Frog Holler Philosopher: Maybe cycle of poverty can be broken

Home Column Frog Holler Philosopher: Maybe cycle of poverty can be broken
By Ron Huff •

In Hoke County, one of the poorest counties in the state, we have more than our share of poverty. Poverty in the United States can go largely unnoticed by those who are best equipped to lend a helping hand. Those of us not living in the midst of poverty on a day-to-day basis do not understand the sense of hopelessness and resignation that can accompany it. Many feel that poverty is simply a choice made by those who don’t have the desire to work and pull themselves up by their bootstraps. It’s just not that simple!

Poverty, as a definition, is merely a number placed on income, and in our country, even the poor are rich by the standards of some other countries. I lived in poverty for a few years when I was scratching to make it as a musician. It was trying, but I was always positioned to avoid poverty based on my status as a white, educated, motivated male. The luckiest day of my life was the day I was born into a good family in the United States of America. I have heard it said that a child born into that situation was almost destined to succeed without too much effort. Of course, that effort included working each day at getting educated and finding a place in the workforce. There was no guarantee. Other than those with health problems, including addictions of various types, and a few bad apples, most of my socioeconomic class have succeeded to various degrees.

I would say that I have been in a cycle of success, where society has been set up for people like me to succeed. What would have been the outcome if I had been trapped instead in a cycle of poverty? What if I had been born poor and black with little chance for a good education? Of course, no race escapes poverty. The cycle of poverty applies to anyone in it. While we like to believe that in our country, everyone has an equal chance at success, this is not the case, and those who believe that are in some sort of denial.

There is much resentment by those who feel that we spend too much money supporting those who do nothing to help themselves. Why can’t these people just get up and go to work and support themselves? Some could, but many are mired to their knees in the cycle. Many jobs don’t pay enough to live a decent life. What is a child to do who is born with nothing in a dysfunctional situation where they have no control over their fate? If a child isn’t allowed or encouraged to develop, by the time they are four, even before kindergarten, they are already marked for failure, with little expectation of success! Such a child enters kindergarten already behind the curve, often so far behind both educationally and socially that they are immediately categorized as “slow” or “troublemakers.” Only the exceptional ever recover from such a disadvantage.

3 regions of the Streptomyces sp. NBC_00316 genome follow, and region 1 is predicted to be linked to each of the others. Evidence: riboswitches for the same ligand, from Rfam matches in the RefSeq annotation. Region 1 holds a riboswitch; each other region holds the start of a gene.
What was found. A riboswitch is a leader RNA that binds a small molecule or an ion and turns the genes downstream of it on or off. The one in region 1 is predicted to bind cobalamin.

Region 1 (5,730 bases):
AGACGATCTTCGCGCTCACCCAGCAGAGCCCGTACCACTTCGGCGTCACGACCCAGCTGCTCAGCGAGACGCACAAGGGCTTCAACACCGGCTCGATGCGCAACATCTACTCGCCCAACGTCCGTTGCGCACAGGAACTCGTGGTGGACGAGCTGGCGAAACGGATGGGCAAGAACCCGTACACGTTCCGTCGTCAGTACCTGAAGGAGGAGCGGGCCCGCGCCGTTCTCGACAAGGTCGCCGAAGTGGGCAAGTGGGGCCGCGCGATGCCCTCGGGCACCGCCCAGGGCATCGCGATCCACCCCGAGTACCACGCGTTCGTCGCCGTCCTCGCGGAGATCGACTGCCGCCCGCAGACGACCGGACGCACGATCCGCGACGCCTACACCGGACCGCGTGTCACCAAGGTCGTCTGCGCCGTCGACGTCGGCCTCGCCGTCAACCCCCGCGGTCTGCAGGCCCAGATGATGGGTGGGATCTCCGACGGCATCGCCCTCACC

Conversely, a child born poor with parents who work hard and expect to succeed can overcome poverty. I would venture to say that all children are born equal, with an equal chance of success given equal opportunity.

Experts say that there is not much we, as a society can do to fundamentally change people after they reach the age of eight or so. There is, however, a lot we could do by targeting our resources to intervene with kids from birth to kindergarten to prepare them for success. Unfortunately, our bureaucracy of social and educational programs is not set up to effectively accomplish this.

What if we could start today with newborns and focus on their development until they enter kindergarten? I fully believe that this would allow kids to escape the grip of poverty to achieve success. In a mere 18 years, the cycle might be broken. There is a grassroots movement in Hoke County to explore ways to overcome this problem. This group is called the Citizens for Early Childhood Education. Please support their efforts.

Many want small government so here is a chance to help ourselves by directing our local efforts and resources to break the stranglehold of poverty that dooms many of our children before they can even talk. To many, the American Dream is beyond their ability to break this cycle. Maybe we can give them the tools they need for success.

More later.